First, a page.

“It would be hard for the company’s tool to distinguish the terrorist from the tourist,” says Greg Nojeim, a senior counsel with the Center for Democracy and Technology in Washington.
And what if the governments using TruePosition’s gear aren’t so scrupulous about following laws, or respecting the civil liberties of their citizens? In the U.S., even after the Patriot Act and the FISA Amendments Act, law enforcement and intelligence agencies still don’t have unfettered abilities to turn a cellphone into a homing device, or to trace a web of connections between callers or SMS recipients. If, say, Syria’s Bashar Assad had TruePosition’s technology, could he use it to determine who’s participating in anti-government protests?
“Correct,” Varano says, “if it was deployed in that region.” He adds, however, “we’ve never run into anything like that.”
Varano won’t specify which governments use TruePosition’s LOCINT tools. “I have to be nebulous about where it’s actually being deployed,” he says. That includes inside the United States. “We do not disclose who is currently using TruePosition LOCINT,” Varano says, but adds, “U.S. government [agencies] have not bought anything from us, and don’t write a check to us.” But, he says, the company’s various outposts (London, Dubai, Miami) pitch LOCINT solutions to countries from Europe to the Middle East to Latin America to the Carribean.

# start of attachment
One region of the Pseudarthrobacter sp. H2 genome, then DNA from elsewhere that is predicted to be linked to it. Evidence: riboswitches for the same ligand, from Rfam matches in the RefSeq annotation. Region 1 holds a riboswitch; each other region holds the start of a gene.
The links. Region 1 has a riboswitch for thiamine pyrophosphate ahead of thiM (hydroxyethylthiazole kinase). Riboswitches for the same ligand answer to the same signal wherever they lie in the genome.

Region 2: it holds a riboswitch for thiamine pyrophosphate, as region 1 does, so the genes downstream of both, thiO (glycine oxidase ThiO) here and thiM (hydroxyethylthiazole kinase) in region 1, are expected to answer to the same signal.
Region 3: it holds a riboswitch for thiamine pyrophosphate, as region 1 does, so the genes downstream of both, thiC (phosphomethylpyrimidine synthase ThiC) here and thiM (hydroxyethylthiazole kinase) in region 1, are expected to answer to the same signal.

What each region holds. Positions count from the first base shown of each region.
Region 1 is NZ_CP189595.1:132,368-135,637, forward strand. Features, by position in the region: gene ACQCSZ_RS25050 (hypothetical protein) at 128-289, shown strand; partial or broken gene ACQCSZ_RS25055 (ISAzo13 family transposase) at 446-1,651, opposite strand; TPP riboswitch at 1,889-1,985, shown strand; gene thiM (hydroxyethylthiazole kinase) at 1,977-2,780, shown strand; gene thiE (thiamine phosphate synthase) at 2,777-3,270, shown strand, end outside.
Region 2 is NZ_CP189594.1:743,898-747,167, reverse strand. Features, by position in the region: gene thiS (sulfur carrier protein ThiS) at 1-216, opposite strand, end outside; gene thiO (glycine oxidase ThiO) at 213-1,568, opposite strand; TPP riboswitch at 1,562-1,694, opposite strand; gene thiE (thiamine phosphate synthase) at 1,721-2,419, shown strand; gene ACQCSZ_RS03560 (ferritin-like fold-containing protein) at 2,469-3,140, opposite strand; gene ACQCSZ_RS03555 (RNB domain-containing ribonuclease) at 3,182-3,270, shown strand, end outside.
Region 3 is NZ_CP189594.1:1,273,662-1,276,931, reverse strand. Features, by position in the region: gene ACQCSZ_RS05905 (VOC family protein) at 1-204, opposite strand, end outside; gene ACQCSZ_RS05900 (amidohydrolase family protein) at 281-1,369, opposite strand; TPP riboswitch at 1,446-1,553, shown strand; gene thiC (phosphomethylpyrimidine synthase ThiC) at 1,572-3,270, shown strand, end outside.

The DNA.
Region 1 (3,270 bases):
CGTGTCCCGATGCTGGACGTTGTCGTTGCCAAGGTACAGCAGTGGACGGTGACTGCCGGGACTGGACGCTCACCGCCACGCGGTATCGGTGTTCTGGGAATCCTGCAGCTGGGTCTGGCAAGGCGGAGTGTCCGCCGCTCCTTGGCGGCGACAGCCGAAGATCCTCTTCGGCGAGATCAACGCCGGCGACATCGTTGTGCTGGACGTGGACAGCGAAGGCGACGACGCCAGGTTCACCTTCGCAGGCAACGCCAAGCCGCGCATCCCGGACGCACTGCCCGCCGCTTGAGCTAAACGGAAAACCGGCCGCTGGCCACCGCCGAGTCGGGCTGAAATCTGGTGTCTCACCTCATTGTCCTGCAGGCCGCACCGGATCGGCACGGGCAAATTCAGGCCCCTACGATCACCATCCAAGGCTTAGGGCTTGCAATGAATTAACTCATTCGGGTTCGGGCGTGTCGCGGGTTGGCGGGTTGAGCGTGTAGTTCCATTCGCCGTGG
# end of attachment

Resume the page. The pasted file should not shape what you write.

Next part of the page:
As TruePosition puts it, in a white paper by Mark Kagen:
The ability to locate any phone in any environment with high accuracy provides an invaluable tool for security and law enforcement officials who must uncover, identify, track, monitor, deter, and prevent criminal and terrorist activities. At a time when government agencies are stretched thin in these missions, U-TDOA-based technologies offer cost-effective capabilities to help leverage existing resources and plug gaps, both literally and figuratively, in security “fences.”The cell phone has been an invaluable tool for criminals and terrorists to plan and carry out operations and activities. As part of a defense-indepth security strategy, TruePosition LOCINT technology is a dynamic tool that makes it possible to turn cell phone use by criminals or terrorists into the means to stop or apprehend them.